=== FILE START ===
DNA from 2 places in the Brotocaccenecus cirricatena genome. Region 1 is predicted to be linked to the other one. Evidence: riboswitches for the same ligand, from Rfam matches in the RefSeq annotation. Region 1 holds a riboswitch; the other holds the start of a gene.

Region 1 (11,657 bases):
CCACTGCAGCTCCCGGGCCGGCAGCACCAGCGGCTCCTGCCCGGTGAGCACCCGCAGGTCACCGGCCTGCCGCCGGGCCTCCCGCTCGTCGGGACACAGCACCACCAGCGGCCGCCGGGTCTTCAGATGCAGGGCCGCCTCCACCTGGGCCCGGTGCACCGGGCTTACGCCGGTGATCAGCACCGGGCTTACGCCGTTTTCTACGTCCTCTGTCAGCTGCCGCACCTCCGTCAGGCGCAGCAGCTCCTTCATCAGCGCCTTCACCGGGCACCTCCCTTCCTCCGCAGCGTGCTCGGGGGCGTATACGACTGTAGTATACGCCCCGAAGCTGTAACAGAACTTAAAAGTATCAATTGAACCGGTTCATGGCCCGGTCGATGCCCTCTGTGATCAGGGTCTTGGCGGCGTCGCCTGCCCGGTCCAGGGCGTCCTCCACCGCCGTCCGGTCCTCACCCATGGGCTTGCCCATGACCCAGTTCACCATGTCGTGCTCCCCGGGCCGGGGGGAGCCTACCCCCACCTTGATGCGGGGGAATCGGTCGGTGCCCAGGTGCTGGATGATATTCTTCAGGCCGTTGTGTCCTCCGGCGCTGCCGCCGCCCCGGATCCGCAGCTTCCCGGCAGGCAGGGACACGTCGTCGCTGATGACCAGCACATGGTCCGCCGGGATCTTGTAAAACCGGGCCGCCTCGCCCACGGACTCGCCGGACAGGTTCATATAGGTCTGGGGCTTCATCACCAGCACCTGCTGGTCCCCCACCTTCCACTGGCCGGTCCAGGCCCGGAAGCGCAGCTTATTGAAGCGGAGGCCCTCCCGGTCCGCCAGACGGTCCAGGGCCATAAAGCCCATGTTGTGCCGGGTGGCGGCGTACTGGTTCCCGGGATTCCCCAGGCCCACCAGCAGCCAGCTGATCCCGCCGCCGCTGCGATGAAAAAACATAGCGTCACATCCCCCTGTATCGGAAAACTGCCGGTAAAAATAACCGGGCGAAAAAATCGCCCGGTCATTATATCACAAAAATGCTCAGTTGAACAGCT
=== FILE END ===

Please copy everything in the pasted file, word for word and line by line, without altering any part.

DNA from 2 places in the Brotocaccenecus cirricatena genome. Region 1 is predicted to be linked to the other one. Evidence: riboswitches for the same ligand, from Rfam matches in the RefSeq annotation. Region 1 holds a riboswitch; the other holds the start of a gene.

Region 1 (11,657 bases):
CCACTGCAGCTCCCGGGCCGGCAGCACCAGCGGCTCCTGCCCGGTGAGCACCCGCAGGTCACCGGCCTGCCGCCGGGCCTCCCGCTCGTCGGGACACAGCACCACCAGCGGCCGCCGGGTCTTCAGATGCAGGGCCGCCTCCACCTGGGCCCGGTGCACCGGGCTTACGCCGGTGATCAGCACCGGGCTTACGCCGTTTTCTACGTCCTCTGTCAGCTGCCGCACCTCCGTCAGGCGCAGCAGCTCCTTCATCAGCGCCTTCACCGGGCACCTCCCTTCCTCCGCAGCGTGCTCGGGGGCGTATACGACTGTAGTATACGCCCCGAAGCTGTAACAGAACTTAAAAGTATCAATTGAACCGGTTCATGGCCCGGTCGATGCCCTCTGTGATCAGGGTCTTGGCGGCGTCGCCTGCCCGGTCCAGGGCGTCCTCCACCGCCGTCCGGTCCTCACCCATGGGCTTGCCCATGACCCAGTTCACCATGTCGTGCTCCCCGGGCCGGGGGGAGCCTACCCCCACCTTGATGCGGGGGAATCGGTCGGTGCCCAGGTGCTGGATGATATTCTTCAGGCCGTTGTGTCCTCCGGCGCTGCCGCCGCCCCGGATCCGCAGCTTCCCGGCAGGCAGGGACACGTCGTCGCTGATGACCAGCACATGGTCCGCCGGGATCTTGTAAAACCGGGCCGCCTCGCCCACGGACTCGCCGGACAGGTTCATATAGGTCTGGGGCTTCATCACCAGCACCTGCTGGTCCCCCACCTTCCACTGGCCGGTCCAGGCCCGGAAGCGCAGCTTATTGAAGCGGAGGCCCTCCCGGTCCGCCAGACGGTCCAGGGCCATAAAGCCCATGTTGTGCCGGGTGGCGGCGTACTGGTTCCCGGGATTCCCCAGGCCCACCAGCAGCCAGCTGATCCCGCCGCCGCTGCGATGAAAAAACATAGCGTCACATCCCCCTGTATCGGAAAACTGCCGGTAAAAATAACCGGGCGAAAAAATCGCCCGGTCATTATATCACAAAAATGCTCAGTTGAACAGCT